Dogs fighting

EllaL

Member
May 7, 2010
33
0
A friend of mine has four dauchunds (sp?). A mother and three adult pups (2 femals and a blind male).

They have occasional fights but today when I went over I had to pull the two females apart. We both understand about the alpha dog and all that. But this goes a little farther.

The one (who is usually the most dominant) had a hurt back leg so we brought her in for the afternoon. She just layed around and limped on her back leg (mild superficial bleeding at first). When we let the other dogs in for a while she acted terrified. They usually stay in a large fenced back yard and sleep in a dog house, together.

The past two nights they have got to sleep inside because it has been unusually cold. (They are house trained and typically well behaved.) All day today the one that was attacked has been scared of the mother and the sister, but not the male. She will follow you through the house and stay at your feet.

When it came time for bed she started crying to be in the bed instead of sleeping with the other dogs.

So, I'm posting looking for some help for her (my friend and the dog...haha) Is it safe for her to put the dog in the back yard with the others while she is at work? Is there a 'natural' reason the dog is acting this way, or is she just being overly dramatic (which she is known for!)?

Anyone ever experienced something like this?
 

LisaG719

Living life...
O.G.
Jun 16, 2006
7,358
66
Oregon
I personally don't feel it is ever a good idea to leave multiple dogs unattended for such a long period of time.
 

boxermomof2

Member
Jul 21, 2009
5,205
37
I don't know from personal experience, but I do know rescue groups generally do not place two females together. It is my understanding that once they get into a fight, they will always fight.

I would not leave the dogs unattended in a backyard. I never leave my dogs outside unsupervised. I believe crating is the safest solution.
 

lisarx8

O.G.
Aug 16, 2009
257
3
NTSC-U
Your going to have to crate, separate, and rotate the dogs until they can get along. Which may be never. Are they all altered(spayed and neutered)? If not, that may help the dominance issues. However, due to their age, dominance could now be a learned behavior and altering will not help.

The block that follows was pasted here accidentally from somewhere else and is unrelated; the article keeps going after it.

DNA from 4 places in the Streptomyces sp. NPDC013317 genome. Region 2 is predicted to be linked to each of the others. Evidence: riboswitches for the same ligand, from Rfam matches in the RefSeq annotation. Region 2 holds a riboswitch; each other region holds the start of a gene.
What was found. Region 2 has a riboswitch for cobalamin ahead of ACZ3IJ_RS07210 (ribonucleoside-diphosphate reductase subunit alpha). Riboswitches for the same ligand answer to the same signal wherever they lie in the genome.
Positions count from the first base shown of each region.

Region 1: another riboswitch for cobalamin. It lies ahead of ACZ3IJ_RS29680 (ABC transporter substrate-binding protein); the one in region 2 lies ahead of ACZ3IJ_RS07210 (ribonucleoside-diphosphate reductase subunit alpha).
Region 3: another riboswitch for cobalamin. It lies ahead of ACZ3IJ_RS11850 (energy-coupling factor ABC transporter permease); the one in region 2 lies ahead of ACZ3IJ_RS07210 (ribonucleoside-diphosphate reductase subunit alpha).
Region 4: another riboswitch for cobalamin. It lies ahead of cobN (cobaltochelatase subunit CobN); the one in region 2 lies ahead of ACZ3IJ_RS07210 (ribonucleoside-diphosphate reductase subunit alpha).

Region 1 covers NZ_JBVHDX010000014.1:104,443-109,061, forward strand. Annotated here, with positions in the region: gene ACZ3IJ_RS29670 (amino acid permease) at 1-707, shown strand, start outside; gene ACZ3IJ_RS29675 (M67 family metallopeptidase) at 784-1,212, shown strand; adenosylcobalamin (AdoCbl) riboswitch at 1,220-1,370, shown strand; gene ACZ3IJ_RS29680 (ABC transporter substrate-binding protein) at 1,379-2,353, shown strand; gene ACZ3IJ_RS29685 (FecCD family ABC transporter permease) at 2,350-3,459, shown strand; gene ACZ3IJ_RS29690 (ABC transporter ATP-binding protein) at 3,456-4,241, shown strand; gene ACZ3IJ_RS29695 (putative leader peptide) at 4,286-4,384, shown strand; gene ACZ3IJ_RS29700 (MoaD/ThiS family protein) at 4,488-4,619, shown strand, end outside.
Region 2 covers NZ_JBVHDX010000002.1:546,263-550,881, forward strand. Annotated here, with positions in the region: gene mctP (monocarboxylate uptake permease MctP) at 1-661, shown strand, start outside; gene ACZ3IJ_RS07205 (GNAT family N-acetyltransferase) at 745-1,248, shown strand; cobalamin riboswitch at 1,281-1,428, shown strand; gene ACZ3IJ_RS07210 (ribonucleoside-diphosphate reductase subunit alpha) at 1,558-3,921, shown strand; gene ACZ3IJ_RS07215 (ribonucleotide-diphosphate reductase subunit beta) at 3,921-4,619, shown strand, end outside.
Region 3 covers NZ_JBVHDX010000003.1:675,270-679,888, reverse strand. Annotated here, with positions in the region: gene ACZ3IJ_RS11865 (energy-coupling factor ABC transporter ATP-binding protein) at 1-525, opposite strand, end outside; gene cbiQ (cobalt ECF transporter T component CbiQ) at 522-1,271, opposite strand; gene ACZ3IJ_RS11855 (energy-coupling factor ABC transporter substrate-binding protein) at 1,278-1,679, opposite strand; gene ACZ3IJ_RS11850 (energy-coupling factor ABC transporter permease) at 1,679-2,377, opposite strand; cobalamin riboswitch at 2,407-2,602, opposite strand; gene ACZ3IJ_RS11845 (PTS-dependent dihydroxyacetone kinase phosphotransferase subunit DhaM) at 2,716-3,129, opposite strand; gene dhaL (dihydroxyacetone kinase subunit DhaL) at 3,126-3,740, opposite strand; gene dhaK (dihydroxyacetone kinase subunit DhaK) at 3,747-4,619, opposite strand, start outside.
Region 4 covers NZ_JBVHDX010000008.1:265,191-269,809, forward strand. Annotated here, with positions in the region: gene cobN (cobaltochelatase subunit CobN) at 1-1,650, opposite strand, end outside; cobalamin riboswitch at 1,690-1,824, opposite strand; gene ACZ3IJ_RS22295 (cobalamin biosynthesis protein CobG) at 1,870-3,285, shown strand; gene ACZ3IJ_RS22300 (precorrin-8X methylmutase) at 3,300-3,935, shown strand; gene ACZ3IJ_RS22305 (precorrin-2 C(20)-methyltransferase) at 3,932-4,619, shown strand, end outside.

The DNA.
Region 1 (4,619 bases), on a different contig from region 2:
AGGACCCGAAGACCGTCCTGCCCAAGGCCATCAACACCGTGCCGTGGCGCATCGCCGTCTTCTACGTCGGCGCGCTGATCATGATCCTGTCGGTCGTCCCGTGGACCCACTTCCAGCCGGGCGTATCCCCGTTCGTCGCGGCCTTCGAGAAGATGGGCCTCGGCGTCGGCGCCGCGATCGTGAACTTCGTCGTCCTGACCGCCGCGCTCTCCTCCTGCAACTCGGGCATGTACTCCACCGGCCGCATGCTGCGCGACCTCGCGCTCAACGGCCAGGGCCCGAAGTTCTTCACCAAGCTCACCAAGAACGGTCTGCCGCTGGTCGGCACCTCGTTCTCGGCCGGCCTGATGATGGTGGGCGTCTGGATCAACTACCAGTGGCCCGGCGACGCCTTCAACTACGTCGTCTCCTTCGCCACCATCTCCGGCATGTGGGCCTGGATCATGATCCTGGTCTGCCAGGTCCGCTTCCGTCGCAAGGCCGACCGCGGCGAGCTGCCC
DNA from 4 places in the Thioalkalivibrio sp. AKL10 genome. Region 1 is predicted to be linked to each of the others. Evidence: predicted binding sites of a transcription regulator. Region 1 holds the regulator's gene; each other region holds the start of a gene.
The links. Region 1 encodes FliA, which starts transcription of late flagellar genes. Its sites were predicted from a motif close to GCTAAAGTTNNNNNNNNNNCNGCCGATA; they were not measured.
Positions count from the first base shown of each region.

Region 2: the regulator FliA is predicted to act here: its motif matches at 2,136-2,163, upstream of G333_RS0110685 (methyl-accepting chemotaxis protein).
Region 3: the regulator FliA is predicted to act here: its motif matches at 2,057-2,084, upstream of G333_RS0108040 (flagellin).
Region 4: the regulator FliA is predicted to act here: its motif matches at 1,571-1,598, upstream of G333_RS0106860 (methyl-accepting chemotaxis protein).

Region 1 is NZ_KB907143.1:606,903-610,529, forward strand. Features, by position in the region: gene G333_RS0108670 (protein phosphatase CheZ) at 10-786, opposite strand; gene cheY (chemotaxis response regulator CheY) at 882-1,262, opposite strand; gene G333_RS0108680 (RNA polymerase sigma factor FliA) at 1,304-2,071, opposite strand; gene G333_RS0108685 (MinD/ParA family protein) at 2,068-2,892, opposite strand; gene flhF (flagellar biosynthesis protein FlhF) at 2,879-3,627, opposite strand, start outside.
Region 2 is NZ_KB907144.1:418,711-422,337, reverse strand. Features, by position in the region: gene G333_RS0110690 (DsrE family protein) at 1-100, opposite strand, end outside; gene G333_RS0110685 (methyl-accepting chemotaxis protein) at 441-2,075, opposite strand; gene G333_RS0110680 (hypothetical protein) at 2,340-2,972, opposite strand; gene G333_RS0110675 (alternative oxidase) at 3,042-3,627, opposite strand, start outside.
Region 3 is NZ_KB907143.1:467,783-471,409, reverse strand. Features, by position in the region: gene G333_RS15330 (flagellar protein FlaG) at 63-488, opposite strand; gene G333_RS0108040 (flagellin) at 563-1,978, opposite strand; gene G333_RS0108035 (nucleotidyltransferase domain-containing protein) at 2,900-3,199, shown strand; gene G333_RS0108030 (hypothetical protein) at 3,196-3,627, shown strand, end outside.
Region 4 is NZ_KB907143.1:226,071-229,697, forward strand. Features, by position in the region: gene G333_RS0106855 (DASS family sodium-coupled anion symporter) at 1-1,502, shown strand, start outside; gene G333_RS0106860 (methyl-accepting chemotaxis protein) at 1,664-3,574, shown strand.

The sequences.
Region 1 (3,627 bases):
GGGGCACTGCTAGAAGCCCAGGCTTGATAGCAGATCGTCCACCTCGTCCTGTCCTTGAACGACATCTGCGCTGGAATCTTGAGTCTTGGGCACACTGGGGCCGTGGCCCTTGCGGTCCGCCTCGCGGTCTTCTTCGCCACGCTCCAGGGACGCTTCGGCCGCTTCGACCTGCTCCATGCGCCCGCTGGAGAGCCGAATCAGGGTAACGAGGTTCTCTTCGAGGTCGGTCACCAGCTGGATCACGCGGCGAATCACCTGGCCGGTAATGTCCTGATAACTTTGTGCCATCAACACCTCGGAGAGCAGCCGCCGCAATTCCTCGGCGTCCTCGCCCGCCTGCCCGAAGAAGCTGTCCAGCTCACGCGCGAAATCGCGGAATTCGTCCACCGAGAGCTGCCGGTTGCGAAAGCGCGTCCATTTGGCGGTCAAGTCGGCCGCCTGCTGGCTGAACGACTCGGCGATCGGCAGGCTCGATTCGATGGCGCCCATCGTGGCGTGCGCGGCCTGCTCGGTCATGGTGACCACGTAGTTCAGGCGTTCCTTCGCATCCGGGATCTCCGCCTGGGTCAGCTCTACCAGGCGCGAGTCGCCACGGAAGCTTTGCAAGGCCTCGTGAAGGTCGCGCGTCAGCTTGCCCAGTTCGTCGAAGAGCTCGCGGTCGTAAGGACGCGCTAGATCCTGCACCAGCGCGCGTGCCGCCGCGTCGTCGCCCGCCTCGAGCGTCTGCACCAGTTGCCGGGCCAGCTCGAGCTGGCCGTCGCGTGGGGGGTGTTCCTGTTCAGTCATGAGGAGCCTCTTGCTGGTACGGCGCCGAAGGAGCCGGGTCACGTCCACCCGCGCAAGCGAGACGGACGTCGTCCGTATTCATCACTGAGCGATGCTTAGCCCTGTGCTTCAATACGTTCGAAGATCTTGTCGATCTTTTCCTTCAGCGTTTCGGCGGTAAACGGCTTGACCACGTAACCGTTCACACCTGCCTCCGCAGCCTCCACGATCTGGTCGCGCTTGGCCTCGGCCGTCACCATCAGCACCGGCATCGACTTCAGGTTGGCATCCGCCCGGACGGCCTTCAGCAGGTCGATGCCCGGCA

I also agree with the above post. Two males generally get along better than two females.
 

Irishgal

I run with scissors
O.G.
Apr 22, 2006
15,382
2,789
Long and Low Farms
Your going to have to crate, separate, and rotate the dogs until they can get along. Which may be never. Are they all altered(spayed and neutered)? If not, that may help the dominance issues. However, due to their age, dominance could now be a learned behavior and altering will not help.

I also agree with the above post. Two males generally get along better than two females.
And if the dog owners are not willing or able to do this, don't have time, whatever I would consider seeing if they can find a good home for the female that got hurt, or maybe even dachshund rescue. Once this starts they may not get along.
 

coco5

Member
Oct 13, 2010
825
0
SF
I don't know from personal experience, but I do know rescue groups generally do not place two females together. It is my understanding that once they get into a fight, they will always fight.

I would not leave the dogs unattended in a backyard. I never leave my dogs outside unsupervised. I believe crating is the safest solution.
exactly. When males fight the problem can sometimes be resolved. When females fight.... usually they will never stop. Im part of a forum on dogs. There has been a couple of people who had that problem and they had to separate the dogs forever. Most of them tried leaving them together but after the two females nearly killing each other they had to do it.
im not saying this is what will happen to your friends dogs. But maybe a good idea would be to contact a dog educateur ( i have no idea how you say this in english) who could help to find a way to have these dogs live together without more fights. How old are the females?
The dogs should not be left together without surveillance.